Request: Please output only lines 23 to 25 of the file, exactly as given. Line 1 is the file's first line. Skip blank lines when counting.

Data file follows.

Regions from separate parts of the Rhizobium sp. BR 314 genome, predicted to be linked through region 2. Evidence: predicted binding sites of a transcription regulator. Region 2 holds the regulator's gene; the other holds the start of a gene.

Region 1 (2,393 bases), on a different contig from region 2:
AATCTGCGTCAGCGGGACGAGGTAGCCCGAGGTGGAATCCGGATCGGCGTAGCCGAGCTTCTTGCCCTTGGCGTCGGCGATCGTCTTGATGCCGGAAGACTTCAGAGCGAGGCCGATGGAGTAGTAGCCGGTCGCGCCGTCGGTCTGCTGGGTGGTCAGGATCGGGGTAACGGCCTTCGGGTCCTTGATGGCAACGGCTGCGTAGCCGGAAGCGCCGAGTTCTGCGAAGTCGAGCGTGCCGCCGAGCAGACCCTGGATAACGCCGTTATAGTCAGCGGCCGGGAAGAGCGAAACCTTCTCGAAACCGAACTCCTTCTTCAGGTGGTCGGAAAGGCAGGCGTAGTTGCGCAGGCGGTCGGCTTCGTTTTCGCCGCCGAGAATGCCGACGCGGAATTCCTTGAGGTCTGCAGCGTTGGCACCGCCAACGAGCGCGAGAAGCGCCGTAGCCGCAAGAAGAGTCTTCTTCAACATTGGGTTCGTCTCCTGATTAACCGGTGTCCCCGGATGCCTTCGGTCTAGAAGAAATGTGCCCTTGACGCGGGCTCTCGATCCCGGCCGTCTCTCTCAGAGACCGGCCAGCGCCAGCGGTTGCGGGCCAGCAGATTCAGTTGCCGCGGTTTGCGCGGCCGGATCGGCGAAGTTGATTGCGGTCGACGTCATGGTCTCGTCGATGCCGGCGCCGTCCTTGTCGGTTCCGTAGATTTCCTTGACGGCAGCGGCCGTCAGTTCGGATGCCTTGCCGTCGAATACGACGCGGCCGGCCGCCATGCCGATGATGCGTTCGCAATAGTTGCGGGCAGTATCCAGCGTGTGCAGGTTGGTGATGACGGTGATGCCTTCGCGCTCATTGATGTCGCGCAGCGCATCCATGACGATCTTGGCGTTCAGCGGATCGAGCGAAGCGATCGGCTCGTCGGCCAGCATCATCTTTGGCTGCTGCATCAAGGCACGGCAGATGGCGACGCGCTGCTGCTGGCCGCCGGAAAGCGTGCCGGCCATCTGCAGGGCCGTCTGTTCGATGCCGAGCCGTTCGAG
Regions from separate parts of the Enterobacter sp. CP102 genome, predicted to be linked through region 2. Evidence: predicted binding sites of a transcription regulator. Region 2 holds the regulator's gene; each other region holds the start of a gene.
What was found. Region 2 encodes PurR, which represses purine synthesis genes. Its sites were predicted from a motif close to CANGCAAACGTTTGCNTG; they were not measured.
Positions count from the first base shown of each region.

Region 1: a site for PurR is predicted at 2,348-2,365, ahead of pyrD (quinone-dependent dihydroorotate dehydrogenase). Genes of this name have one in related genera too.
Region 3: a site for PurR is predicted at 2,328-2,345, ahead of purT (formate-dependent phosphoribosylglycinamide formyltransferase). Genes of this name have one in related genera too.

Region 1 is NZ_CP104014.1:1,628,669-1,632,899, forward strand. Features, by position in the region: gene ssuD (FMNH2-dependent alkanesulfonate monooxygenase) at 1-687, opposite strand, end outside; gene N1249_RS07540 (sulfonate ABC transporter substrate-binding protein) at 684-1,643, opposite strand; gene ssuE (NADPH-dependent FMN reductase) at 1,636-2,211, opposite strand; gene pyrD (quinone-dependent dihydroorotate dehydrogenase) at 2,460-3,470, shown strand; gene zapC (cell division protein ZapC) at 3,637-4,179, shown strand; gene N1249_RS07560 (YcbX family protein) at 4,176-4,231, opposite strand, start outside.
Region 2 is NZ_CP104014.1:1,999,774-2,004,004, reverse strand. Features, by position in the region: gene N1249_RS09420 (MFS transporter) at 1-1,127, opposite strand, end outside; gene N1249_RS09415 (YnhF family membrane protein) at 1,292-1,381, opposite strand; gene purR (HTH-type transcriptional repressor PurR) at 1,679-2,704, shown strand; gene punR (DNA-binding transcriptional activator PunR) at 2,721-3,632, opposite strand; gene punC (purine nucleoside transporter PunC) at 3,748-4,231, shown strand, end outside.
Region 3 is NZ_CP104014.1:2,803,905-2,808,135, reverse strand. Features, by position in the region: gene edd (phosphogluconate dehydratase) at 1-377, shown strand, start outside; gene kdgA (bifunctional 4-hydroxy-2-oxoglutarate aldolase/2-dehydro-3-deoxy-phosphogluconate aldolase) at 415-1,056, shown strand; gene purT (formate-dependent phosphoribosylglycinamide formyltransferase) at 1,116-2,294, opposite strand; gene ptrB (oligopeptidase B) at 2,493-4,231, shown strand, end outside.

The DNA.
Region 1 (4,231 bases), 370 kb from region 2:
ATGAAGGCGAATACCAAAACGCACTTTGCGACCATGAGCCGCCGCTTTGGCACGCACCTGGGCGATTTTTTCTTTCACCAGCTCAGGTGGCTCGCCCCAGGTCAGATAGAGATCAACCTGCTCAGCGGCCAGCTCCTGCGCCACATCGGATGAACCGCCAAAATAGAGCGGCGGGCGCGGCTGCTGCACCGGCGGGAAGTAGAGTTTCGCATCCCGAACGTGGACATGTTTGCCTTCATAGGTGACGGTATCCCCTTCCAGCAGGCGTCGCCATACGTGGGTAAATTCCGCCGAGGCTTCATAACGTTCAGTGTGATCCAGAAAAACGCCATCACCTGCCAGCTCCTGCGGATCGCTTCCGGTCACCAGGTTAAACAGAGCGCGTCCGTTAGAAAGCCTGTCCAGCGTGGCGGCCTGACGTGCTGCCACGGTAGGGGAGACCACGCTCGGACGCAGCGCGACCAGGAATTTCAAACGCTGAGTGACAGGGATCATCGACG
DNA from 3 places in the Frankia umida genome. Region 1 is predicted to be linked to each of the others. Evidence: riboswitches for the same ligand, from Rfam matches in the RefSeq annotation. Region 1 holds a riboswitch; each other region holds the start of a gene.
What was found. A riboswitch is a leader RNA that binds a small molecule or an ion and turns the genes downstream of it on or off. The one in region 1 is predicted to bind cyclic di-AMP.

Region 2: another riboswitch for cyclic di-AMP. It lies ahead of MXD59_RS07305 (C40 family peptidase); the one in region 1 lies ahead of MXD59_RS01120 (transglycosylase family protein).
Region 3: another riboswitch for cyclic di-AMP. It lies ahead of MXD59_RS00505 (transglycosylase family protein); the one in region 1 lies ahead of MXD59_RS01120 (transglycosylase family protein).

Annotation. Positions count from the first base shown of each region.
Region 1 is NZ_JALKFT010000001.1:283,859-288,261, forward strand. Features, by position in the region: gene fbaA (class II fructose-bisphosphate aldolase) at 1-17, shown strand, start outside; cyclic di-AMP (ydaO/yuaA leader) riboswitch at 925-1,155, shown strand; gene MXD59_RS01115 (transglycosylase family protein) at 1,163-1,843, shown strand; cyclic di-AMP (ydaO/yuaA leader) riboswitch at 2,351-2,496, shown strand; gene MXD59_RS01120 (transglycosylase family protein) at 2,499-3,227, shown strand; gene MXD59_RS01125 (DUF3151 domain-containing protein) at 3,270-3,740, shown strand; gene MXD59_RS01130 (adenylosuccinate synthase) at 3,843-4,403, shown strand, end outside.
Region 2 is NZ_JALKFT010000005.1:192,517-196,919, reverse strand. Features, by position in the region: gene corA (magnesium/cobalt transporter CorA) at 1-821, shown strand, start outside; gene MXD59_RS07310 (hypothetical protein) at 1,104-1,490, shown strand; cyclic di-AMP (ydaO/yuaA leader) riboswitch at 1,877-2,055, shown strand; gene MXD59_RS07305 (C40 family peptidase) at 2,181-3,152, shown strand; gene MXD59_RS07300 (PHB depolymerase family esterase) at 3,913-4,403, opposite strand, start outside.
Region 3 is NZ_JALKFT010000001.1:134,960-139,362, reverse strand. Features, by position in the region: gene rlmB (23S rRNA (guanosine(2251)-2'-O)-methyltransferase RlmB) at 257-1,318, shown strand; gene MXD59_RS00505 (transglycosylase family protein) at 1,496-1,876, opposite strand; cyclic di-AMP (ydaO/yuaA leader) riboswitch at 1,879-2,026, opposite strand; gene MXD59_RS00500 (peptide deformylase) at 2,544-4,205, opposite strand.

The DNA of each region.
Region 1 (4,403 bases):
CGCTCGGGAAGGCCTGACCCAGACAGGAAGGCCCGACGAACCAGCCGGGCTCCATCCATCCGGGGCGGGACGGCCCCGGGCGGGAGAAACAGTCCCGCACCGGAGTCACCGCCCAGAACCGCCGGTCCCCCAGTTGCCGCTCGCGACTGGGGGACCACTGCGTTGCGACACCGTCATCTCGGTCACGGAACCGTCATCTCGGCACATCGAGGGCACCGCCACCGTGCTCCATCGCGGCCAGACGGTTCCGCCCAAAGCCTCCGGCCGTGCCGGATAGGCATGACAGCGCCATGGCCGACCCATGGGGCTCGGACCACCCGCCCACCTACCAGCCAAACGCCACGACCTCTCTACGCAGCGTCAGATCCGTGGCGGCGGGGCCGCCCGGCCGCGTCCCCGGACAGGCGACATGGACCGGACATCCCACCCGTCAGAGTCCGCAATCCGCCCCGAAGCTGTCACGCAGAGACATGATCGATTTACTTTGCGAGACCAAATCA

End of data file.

The DNA of each region.
Region 1 (4,403 bases):
CGCTCGGGAAGGCCTGACCCAGACAGGAAGGCCCGACGAACCAGCCGGGCTCCATCCATCCGGGGCGGGACGGCCCCGGGCGGGAGAAACAGTCCCGCACCGGAGTCACCGCCCAGAACCGCCGGTCCCCCAGTTGCCGCTCGCGACTGGGGGACCACTGCGTTGCGACACCGTCATCTCGGTCACGGAACCGTCATCTCGGCACATCGAGGGCACCGCCACCGTGCTCCATCGCGGCCAGACGGTTCCGCCCAAAGCCTCCGGCCGTGCCGGATAGGCATGACAGCGCCATGGCCGACCCATGGGGCTCGGACCACCCGCCCACCTACCAGCCAAACGCCACGACCTCTCTACGCAGCGTCAGATCCGTGGCGGCGGGGCCGCCCGGCCGCGTCCCCGGACAGGCGACATGGACCGGACATCCCACCCGTCAGAGTCCGCAATCCGCCCCGAAGCTGTCACGCAGAGACATGATCGATTTACTTTGCGAGACCAAATCA